As the name might suggest, bridging finance is a type of short-term loan typically used to ‘bridge funding gaps’ before moving on to a long-term solution. It is commonly used to secure commercial property quickly while waiting to receive proceeds of sale of another property. You can also use bridging loans to finance a property renovation project, buy property at auction, or simply get a quick cash injection for your business. The loan can last anywhere from a few weeks to 12 months.

What is the process of getting a bridging loan?

Applying for a bridging loan can be relatively straightforward in comparison to standard mortgages. Some lenders offer a decision in principle within 24 hours of receiving a completed application, but in most cases, it takes around two weeks to release funds. Your application is likely to include your personal and business details, details of how much you wish to borrow and why. The loan will be underwritten, property valuations obtained and legals completed before funds are released.

Qualifying criteria for bridging loans

While exact requirements may vary, most lenders will look for the same overarching criteria. In particular, lenders will want to see you put down a reliable physical asset to secure the loan against (most often one or several properties). They will also want to see a clear exit strategy to repay the loan. This could be selling the property purchased using the loan, refinancing with a long-term loan, or even calling in any outstanding debts.

Advantages and disadvantages of using bridging finance

The advantages of using bridging finance include:

  • Speed: it can be arranged relatively quickly, often within a matter of days
  • Flexibility: it can be used for a variety of purposes, and lenders may be more willing to accommodate your particular situation
  • Access to funding: it is not always necessary to have a good credit rating or a long-term income stream to secure bridging loans
  • Cash flow: repayment of the interest and amount borrowed is not due until the end of the term, which can help with cash flow

Disadvantages of using bridging loans include:

  • Higher cost: it is generally more expensive than traditional forms of lending, with higher interest rates and fees
  • Short-term solution: it is designed to be repaid quickly, typically within a few months to a year, which can be challenging if you need more time to secure long-term financing
  • Property loss: if you cannot keep up with your repayments, the lender may repossess the property you put up as collateral

Asset-based lending

What is asset-based lending and when is it used?

Asset-based lending at its simplest is a loan secured by an asset, which is put up as collateral to guarantee the loan’s repayment. Common company assets used include accounts receivable, real-estate, existing inventory, and machinery. A property you intend to purchase can itself be used as collateral for the loan.

Asset-based lending can help you secure finance fast, such as to cover an unexpected short-term gap in revenue. In the property sphere, asset-based lending is often used to purchase and ‘flip’ dilapidated property. 

What does the process look like?

Asset-based lending involves a thorough evaluation of the asset you intend to serve as collateral. The lender will then offer a loan amount based on a percentage of the asset’s value.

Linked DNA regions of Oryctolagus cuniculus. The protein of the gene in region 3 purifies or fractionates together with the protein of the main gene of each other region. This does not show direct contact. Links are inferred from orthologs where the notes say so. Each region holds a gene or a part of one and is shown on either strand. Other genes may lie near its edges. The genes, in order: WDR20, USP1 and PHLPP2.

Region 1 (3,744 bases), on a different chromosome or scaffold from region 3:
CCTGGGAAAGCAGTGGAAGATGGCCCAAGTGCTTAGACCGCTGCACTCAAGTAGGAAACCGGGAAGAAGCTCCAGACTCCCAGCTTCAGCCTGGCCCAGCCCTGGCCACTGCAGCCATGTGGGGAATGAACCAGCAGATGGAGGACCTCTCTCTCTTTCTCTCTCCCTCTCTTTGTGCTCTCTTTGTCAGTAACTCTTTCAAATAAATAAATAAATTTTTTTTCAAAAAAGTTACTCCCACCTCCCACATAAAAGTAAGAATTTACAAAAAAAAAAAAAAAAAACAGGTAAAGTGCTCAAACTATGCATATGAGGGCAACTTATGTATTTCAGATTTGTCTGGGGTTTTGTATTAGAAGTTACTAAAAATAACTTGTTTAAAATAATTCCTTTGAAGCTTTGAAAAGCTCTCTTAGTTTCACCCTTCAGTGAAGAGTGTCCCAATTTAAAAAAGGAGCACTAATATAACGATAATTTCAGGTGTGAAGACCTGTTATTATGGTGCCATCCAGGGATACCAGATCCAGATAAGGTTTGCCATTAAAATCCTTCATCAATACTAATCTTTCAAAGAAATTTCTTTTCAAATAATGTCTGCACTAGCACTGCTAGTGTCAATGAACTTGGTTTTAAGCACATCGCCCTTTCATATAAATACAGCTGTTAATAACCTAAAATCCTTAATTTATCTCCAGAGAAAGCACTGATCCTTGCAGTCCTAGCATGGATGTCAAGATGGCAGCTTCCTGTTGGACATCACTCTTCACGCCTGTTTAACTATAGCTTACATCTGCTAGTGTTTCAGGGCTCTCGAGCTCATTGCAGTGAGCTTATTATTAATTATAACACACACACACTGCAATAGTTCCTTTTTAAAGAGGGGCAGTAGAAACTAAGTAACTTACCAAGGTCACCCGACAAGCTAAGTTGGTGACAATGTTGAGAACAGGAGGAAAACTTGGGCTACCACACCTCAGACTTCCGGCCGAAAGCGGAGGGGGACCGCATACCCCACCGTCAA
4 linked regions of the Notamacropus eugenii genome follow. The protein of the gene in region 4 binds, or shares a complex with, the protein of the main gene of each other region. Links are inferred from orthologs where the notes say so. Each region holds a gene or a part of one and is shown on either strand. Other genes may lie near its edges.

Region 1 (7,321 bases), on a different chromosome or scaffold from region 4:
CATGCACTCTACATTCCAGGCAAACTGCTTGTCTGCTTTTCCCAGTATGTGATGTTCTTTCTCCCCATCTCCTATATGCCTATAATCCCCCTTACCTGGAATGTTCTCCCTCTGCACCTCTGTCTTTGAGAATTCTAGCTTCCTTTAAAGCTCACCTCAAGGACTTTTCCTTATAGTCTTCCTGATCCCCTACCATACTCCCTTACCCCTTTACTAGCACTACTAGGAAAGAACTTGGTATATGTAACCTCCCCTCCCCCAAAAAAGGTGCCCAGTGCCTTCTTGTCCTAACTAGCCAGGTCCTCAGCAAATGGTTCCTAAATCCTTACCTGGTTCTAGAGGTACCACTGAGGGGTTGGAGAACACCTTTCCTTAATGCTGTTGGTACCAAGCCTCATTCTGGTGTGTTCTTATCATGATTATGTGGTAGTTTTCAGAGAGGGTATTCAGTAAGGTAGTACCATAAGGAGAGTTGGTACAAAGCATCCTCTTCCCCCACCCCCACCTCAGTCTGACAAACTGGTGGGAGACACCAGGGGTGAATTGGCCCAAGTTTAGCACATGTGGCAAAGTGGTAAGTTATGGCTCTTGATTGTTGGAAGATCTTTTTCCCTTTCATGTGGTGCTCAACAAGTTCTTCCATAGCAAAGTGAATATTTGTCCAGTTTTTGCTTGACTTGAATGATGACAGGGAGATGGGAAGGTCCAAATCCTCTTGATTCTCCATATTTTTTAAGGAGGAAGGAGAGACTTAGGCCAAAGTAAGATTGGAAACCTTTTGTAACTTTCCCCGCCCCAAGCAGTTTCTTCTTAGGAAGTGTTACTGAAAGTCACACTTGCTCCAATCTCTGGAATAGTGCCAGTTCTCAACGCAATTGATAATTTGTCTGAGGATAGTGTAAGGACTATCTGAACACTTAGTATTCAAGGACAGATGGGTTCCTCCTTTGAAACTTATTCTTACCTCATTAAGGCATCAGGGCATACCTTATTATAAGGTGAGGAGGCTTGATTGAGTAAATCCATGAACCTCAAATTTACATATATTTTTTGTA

Qualifying criteria for asset-based finance

Eligibility criteria may vary, but lenders typically focus on the asset’s value over your creditworthiness as a borrower. This is because lenders can recover their monies by repossessing the asset should you default on the loan. Naturally, you will also have a big incentive to avoid defaulting and risk losing your valuable business asset.  If the collateral is dilapidated property, lenders look at its current value and likely value after any major works are undertaken, as well as its potential for generating income.

Advantages and disadvantages of using asset-based lending

Some of the benefits of using asset-based lending include:

  • Access to funding: it may be a suitable alternative when traditional lending criteria are not met. This can be particularly helpful if your credit history is not great or you have an inconsistent income
  • Faster and easier: it typically requires less paperwork and offers faster approval times compared to traditional lending methods

There are also disadvantages to using asset-based lending, such as:

  • More expensive: it may come with higher interest rates compared to traditional lending methods, which can increase the overall cost of the loan
  • Loss of asset: if you find that you are unable to make regular payments on the loan, you risk losing valuable business assets
  • Risking future loans: given the looser eligibility criteria, future lenders may view a history of asset-based loans negatively. Limiting the value and number of asset-backed loans you take out can help mitigate this

Sale and leaseback

How does sale and leaseback work?

Sale and leaseback works by selling a commercial property you own and occupy to a buyer, then leasing it back from them. You will no longer own the property, but will still be able to continue using it for your business.

When should you consider this option?

If you have any tied-up capital in an existing commercial property you run a business from, sale and leaseback may be a good option to enable you to access and use the funds.

What is the sale and leaseback process?

The process is not too dissimilar from the sale and purchase of commercial property. You will need to identify a willing purchaser and appoint solicitors to conduct the conveyancing. The main difference is, the purchaser agrees to simultaneously lease the property back to you on the day of completion. You remain in occupation and your business is not interrupted.